Every day, every hour, every minute, we’re changing and so is our world. Some may feel resistant to change, and even claim to be personally unchangeable, yet the presence of change is one of life’s few constants. Marriage, graduation, a new job, the birth of a child: all bring change. But so do eating a big lunch, seeing a sad movie, and meeting someone new. We experience and relate to change daily. Every day we have a slightly new normal.
Change happens. We can’t avoid change. We are always in some form of transition, always arriving at some new place and dealing with new rollouts, new ideas, new everything. The very molecules inside the cells of our bodies are in constant flux.
Significant change can arrive like an Oklahoma twister, picking us up, shaking our sense of identity, and then dropping us way outside of our comfort zone. The ailing economy and the tough business climate (not to mention the real climate) make it easy to understand why so many people have trouble finding ways to get and stay moving toward progress. It may feel like a safe place, but it is dangerous to live in denial.
Our world and our lives are always changing, but they are not always progressing. Yet, opportunities for progress still exist, even in the most challenging of times. It is natural to resist what we view as change. However, we embrace what we view as progress.
We should be careful not to mistake mere change for progress. Just because something is new or flashy does not mean it is right or adds meaning to our lives. We live in a “next big thing” world. However, because all progress is change, people who claim to be 100% “resistant to (any) change” are often choosing to be resistant to the possibility of progress.
Progress means: forward movement, advance, gradual betterment. It takes awareness, character, discipline, and effort to progress. The word progress carries a forward thrust and focus, a vibrant and transcendent quality that the words change and even success don’t deliver. With every success comes the desire for more success.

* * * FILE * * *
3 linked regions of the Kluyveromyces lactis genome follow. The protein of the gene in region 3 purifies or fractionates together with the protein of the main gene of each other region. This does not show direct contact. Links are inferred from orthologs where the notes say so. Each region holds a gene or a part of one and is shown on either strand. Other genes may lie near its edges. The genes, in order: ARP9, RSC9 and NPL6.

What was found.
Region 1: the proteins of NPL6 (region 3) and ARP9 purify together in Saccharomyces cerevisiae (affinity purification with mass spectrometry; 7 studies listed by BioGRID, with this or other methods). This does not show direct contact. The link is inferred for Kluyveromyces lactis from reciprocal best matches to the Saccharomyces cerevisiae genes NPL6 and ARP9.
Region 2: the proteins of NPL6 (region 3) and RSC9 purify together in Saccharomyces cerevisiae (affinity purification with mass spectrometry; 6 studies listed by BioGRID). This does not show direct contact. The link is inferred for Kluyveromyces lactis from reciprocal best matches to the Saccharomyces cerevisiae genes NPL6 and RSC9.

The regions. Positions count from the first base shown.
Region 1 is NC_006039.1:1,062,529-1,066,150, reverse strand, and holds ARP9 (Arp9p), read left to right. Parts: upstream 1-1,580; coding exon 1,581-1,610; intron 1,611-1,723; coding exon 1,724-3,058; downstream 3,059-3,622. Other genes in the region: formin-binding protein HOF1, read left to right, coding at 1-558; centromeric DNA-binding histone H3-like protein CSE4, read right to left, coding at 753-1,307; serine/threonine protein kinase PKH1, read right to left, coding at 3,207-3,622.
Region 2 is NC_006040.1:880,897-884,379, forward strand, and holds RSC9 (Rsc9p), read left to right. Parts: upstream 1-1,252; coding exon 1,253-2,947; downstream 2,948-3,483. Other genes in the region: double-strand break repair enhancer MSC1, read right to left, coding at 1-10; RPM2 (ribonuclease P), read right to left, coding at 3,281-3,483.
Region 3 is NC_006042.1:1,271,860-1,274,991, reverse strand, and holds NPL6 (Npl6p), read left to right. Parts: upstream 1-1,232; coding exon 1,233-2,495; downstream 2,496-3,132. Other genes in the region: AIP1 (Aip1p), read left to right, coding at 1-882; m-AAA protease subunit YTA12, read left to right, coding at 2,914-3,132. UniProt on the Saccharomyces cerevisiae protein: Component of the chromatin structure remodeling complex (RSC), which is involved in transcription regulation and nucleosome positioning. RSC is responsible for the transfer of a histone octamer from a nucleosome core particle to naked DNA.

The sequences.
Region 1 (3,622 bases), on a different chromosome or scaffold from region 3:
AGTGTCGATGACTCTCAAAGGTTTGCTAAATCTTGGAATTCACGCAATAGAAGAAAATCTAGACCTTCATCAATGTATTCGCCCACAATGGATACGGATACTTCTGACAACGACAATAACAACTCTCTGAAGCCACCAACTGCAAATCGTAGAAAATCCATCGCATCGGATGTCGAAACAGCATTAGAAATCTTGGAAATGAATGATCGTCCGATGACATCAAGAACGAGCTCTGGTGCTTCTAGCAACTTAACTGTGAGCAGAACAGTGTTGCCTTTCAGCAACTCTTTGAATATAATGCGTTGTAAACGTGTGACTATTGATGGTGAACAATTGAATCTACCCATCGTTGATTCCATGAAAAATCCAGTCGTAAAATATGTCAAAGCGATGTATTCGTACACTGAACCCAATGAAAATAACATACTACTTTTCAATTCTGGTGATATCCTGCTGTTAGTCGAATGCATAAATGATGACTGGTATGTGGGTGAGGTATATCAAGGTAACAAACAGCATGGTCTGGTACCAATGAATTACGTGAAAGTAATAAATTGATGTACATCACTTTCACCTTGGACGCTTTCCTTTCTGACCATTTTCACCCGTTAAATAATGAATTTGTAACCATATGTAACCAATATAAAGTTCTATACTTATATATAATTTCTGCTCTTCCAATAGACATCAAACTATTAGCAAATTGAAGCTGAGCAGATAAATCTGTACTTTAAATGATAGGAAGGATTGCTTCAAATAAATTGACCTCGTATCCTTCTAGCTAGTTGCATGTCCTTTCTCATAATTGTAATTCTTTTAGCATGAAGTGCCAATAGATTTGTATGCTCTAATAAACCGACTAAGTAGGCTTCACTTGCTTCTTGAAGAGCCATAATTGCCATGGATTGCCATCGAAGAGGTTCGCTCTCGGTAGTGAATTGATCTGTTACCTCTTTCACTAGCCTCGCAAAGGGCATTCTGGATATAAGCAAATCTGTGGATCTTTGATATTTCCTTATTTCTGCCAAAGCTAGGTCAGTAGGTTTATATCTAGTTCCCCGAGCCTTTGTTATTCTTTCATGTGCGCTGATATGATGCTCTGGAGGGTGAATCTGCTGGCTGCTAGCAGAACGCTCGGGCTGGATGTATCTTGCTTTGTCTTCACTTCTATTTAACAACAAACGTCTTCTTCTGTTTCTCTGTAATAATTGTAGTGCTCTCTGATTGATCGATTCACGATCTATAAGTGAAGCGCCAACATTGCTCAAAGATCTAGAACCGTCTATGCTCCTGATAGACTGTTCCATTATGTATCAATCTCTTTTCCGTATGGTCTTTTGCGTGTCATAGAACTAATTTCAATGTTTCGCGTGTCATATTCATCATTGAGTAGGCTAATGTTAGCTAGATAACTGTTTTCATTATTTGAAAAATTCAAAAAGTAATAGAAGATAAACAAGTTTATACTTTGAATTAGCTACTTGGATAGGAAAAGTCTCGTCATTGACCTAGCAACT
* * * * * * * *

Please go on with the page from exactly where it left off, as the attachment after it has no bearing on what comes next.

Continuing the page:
When we reach a goal, our natural ambitiousness tells us that the goal is also the stepping stone to the next, possibly more rewarding and worthwhile, goal. Therefore, every success establishes a new norm, and brings with it the question: What next?
“Don’t aim at success. The more you aim at it and make it a target, the more you are going to miss it.” — Dr. Viktor Frankl
The road to success is always under construction. We are always striving for something. Continual striving can become quite unpleasant and unhealthy if we do not take time to soak in the positive buzz – feelings – from our forward momentum.
When we focus on creating daily progress, we are able to feel daily satisfaction. With every forward step, we see more clearly, our confidence grows, our position improves, and our options multiply. We progress toward today’s goal on the strength of our past progress. Once achieved, today’s goal becomes tomorrow’s launching pad.
When a new opportunity comes our way, we internalize it, and size it up as Progress or Change. This new opportunity could be starting a new relationship, buying an electronic gadget, working extra hours on a project, getting up to speed on a new product line, working to meet quota, anything. All progress is change, but not all change is progress.
Let’s say I have an upset stomach. “Man, I’ve got a stomachache. Ouch! My stomach is killing me. This has got to change.” Somebody hears me, walks over, and punches me in the nose. Is that change? Yeah, it’s change. But it’s not progress. Well, maybe to the person who punched me, but not to me.
What may seem like progress (good) to one person or group of people may seem like change (bad) to another. Propaganda, book burning, even war and murder are all thought of as “progress” at some point in the minds of the perpetrators (scary).
Because progress is subjective, there is no single factor that clearly determines whether an event represents progress or change. However, we can say that we:
- Start businesses to progress, not change
- Work on teams to progress, not change
- Make the tough choices and the tough phone calls to progress, not change
- Join an organization to progress, not change
- Spend our hard-earned money to progress, not change. (We would rather keep our change than change, but will offer our best to progress.)
As we age we realize that slowing change can be progress. Think of the forty-year-old swimmer who manages to equal her performance from five years before. Maintenance is progress in that it avoids change for the worse.
We do not want life-changing products, services, experiences, ideas, and opportunities. We want life-progressing products, services, experiences, ideas and opportunities.
To Change Is Human; to Progress, Divine.
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